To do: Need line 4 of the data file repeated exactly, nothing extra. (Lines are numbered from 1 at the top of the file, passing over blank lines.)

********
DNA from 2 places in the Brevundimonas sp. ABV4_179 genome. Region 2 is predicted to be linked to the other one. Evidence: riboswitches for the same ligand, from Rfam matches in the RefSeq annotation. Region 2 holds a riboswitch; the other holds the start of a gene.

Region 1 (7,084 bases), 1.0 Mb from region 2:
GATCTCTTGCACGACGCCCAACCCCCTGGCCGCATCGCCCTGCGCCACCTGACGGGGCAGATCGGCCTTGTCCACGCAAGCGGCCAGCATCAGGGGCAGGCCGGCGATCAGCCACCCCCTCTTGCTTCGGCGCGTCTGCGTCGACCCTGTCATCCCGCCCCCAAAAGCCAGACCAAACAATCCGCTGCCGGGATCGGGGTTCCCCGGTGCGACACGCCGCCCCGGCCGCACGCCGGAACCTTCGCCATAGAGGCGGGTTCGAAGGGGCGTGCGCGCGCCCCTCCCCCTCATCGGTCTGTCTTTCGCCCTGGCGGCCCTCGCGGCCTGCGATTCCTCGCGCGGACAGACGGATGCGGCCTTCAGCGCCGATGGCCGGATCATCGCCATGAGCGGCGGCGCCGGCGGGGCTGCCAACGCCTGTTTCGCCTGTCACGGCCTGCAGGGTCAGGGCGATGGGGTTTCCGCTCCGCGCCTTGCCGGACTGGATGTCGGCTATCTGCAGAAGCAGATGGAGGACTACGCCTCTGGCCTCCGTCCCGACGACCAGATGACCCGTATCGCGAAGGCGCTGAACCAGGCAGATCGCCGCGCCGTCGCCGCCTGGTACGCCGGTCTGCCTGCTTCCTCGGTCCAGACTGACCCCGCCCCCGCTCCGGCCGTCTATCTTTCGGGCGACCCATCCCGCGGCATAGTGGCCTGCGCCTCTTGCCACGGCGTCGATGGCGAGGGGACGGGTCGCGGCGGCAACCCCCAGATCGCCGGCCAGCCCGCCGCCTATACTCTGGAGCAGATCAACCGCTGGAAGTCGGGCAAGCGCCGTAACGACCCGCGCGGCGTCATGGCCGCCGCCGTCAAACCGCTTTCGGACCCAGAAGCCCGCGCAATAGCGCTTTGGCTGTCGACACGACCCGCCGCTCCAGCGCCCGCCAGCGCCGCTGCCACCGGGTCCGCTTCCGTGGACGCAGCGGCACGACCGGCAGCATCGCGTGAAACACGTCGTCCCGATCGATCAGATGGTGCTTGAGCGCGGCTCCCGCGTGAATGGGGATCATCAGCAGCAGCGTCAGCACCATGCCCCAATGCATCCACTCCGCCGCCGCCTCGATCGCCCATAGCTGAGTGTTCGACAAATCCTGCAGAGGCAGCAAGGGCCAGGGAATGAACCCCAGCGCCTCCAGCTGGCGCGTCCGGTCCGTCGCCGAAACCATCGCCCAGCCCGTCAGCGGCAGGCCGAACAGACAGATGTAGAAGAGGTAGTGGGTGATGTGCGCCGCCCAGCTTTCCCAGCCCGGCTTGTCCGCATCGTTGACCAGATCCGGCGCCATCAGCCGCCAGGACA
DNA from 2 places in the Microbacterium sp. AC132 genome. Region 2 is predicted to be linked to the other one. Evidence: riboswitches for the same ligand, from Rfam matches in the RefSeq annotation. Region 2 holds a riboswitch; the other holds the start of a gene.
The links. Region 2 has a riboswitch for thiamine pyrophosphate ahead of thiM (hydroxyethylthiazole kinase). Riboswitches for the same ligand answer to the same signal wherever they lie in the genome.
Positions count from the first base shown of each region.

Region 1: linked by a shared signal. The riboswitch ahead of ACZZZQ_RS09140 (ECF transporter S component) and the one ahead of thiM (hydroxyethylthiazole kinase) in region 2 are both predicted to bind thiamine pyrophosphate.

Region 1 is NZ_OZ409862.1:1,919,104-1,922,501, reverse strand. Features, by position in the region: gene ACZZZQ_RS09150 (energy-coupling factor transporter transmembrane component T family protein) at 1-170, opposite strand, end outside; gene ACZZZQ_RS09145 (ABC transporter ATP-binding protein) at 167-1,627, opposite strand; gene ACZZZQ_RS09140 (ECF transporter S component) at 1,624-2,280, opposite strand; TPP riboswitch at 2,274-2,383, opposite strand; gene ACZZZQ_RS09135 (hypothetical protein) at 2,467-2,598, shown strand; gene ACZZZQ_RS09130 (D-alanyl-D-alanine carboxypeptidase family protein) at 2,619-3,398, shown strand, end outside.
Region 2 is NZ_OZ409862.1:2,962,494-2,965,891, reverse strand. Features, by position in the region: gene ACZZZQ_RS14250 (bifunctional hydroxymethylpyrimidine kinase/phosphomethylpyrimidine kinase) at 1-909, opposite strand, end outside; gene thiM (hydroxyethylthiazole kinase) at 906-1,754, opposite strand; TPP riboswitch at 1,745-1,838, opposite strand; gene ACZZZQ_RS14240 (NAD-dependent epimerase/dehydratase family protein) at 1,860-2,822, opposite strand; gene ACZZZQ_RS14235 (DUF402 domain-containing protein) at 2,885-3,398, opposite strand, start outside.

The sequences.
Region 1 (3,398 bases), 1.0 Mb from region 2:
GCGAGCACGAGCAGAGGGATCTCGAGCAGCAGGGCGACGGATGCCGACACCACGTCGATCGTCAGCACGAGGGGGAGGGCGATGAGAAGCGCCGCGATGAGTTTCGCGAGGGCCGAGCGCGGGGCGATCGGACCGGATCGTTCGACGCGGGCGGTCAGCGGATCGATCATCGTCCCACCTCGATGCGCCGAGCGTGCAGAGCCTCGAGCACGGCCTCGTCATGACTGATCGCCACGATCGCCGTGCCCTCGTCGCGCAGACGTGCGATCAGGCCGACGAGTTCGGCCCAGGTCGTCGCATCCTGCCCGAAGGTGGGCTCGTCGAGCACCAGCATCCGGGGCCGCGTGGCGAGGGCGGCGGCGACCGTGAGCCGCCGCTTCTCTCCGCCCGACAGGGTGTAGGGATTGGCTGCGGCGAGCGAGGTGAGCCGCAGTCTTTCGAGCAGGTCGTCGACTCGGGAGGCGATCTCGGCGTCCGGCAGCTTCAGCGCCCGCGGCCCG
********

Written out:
DNA from 2 places in the Microbacterium sp. AC132 genome. Region 2 is predicted to be linked to the other one. Evidence: riboswitches for the same ligand, from Rfam matches in the RefSeq annotation. Region 2 holds a riboswitch; the other holds the start of a gene.